Claims (23)

1. A bus system comprising:
a host-network interface card configuration wherein a host is configured to recognize a network interface card to establish a double data rate bus between the host and the network interface card;
wherein the host is configured to generate a plurality of generic data frame queues, wherein each of the generic data frame queues is configured to receive and to transmit generic data frames via the double data rate bus,
wherein reception and transmission of the generic data frames by each of the plurality of generic data frame queues may be prioritized with respect to one another based on a predetermined condition;
wherein the host is configured to:
determine the predetermined condition; and
send a control signal for receipt by the network interface card to suspend transmission of the generic data frames to a first generic data frame queue of the plurality of generic data frame queues and to determine whether to send the generic data frames to a second generic data frame queue of the plurality of generic data frame queues, the control signal being sent based on the determination of the predetermined condition;
wherein the host is configured to receive the generic data frames in a second one of the plurality of generic data frame queues after sending the control signal; and
wherein the network interface card is configured to:
receive the control signal; and
transmit only a part of a first generic data frame of the generic data frames to the first generic data frame queue before reception of the control signal.
2. The bus system of claim 1, wherein each of the plurality of generic data frame queues is associated with a respective predetermined condition, and wherein each of the plurality of generic data frame queues is configured to be suspended from receiving a generic data frame via the double data rate bus based on the respective predetermined condition.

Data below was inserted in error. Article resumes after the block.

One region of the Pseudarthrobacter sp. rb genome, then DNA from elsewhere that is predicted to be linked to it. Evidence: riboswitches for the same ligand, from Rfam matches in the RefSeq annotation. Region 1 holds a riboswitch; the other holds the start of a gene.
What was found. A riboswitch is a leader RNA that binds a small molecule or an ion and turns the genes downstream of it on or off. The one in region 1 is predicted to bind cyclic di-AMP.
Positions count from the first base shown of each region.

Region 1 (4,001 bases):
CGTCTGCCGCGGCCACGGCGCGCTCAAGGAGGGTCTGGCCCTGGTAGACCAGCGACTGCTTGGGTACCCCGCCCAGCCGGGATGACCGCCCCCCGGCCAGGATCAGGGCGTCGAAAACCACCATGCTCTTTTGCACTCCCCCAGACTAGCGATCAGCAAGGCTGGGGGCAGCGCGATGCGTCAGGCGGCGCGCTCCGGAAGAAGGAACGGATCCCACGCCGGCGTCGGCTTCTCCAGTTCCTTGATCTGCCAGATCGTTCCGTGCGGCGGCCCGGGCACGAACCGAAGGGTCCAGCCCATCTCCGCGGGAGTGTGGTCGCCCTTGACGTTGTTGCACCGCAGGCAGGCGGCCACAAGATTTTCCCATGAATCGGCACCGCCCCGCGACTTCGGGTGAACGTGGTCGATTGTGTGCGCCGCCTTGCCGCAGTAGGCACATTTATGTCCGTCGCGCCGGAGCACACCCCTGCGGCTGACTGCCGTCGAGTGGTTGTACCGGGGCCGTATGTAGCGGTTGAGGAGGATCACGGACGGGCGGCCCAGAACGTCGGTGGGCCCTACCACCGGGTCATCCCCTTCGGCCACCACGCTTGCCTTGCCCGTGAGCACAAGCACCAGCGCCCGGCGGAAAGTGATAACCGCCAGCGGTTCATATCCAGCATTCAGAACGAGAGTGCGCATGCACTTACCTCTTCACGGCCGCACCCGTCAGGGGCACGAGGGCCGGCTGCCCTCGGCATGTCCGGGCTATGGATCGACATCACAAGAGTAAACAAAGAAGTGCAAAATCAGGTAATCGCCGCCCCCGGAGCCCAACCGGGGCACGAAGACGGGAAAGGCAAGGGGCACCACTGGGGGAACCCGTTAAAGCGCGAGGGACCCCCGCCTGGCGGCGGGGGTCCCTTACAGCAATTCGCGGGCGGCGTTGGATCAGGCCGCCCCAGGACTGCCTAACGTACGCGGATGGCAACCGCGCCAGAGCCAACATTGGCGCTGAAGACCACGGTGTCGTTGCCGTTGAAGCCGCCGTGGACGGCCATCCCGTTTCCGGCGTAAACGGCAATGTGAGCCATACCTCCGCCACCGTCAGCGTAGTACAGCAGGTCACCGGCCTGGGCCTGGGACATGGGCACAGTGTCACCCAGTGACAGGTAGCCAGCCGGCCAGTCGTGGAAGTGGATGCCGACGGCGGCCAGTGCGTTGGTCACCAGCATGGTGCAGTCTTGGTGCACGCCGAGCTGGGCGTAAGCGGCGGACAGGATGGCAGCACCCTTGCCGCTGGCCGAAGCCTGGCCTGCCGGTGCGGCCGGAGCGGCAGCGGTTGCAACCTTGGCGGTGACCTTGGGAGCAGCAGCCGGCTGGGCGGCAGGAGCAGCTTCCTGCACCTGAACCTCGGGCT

3. The bus system of claim 1, wherein the first control signal sent to the network interface card via the double data rate bus occupies no more than a single transmit clock cycle from a host period, and wherein the first control signal preempts any generic data frame traffic on the double data rate bus.
4. The bus system of claim 1, wherein the predetermined condition is the first generic data frame queue of the plurality of generic data frame queues being full.
5. The bus system of claim 1, wherein the host is configured to transmit a second control signal via the double data rate bus to the network interface card to resume receipt of the first generic data frame by the first one of the plurality of generic data frame queues.
6. The bus system of claim 1, wherein each of the plurality of generic data frame queues is associated with a respective predetermined condition, and wherein each of the plurality of generic data frame queues is configured to be suspended from transmitting a generic data frame via the double data rate bus based on the respective predetermined condition.
7. The bus system of claim 6, wherein the network interface card is configured to send a first control signal via the double data rate bus to the host to suspend transmission of a first generic data frame by a first one of the plurality of generic data frame queues based on the respective predetermined condition.
8. The bus system of claim 7, wherein the first control signal sent to the host via the double data rate bus occupies no more than a single receive clock cycle from a network interface card period, and wherein the first control signal preempts any generic data frame traffic on the double data rate bus.
9. The bus system of claim 7, wherein the respective predetermined condition is congestion of a network port receiving the first generic data frame.
10. The bus system of claim 7, wherein one of the plurality of generic data frame queues other than the first generic data frame queue is configured to transmit a second generic data frame upon suspension of the transmission of the first generic data frame by the first one of the plurality of generic data frame queues.
11. The bus system of claim 7, wherein the network interface card is configured to transmit a second control signal via the double data rate bus to the host to resume transmission of the first generic data frame by the first one of the plurality of generic data frame queues.
12. A method comprising:
passing a first generic data frame via a double data rate bus, the first generic data frame corresponding to a first generic data frame queue;
receiving a control signal to suspend the passing of the first generic data frame based on a determination of a predetermined condition;
suspending the passing of the first generic data frame upon receipt of the control signal to suspend the passing of the first generic data frame;
passing a second generic data frame via the double data rate bus upon receipt of the control signal to suspend the passing of the first generic data frame, the second generic data frame corresponding to a second generic data frame queue; and
resuming the passing of the first generic data frame via the double data rate bus upon completion of the passing of the second generic data frame,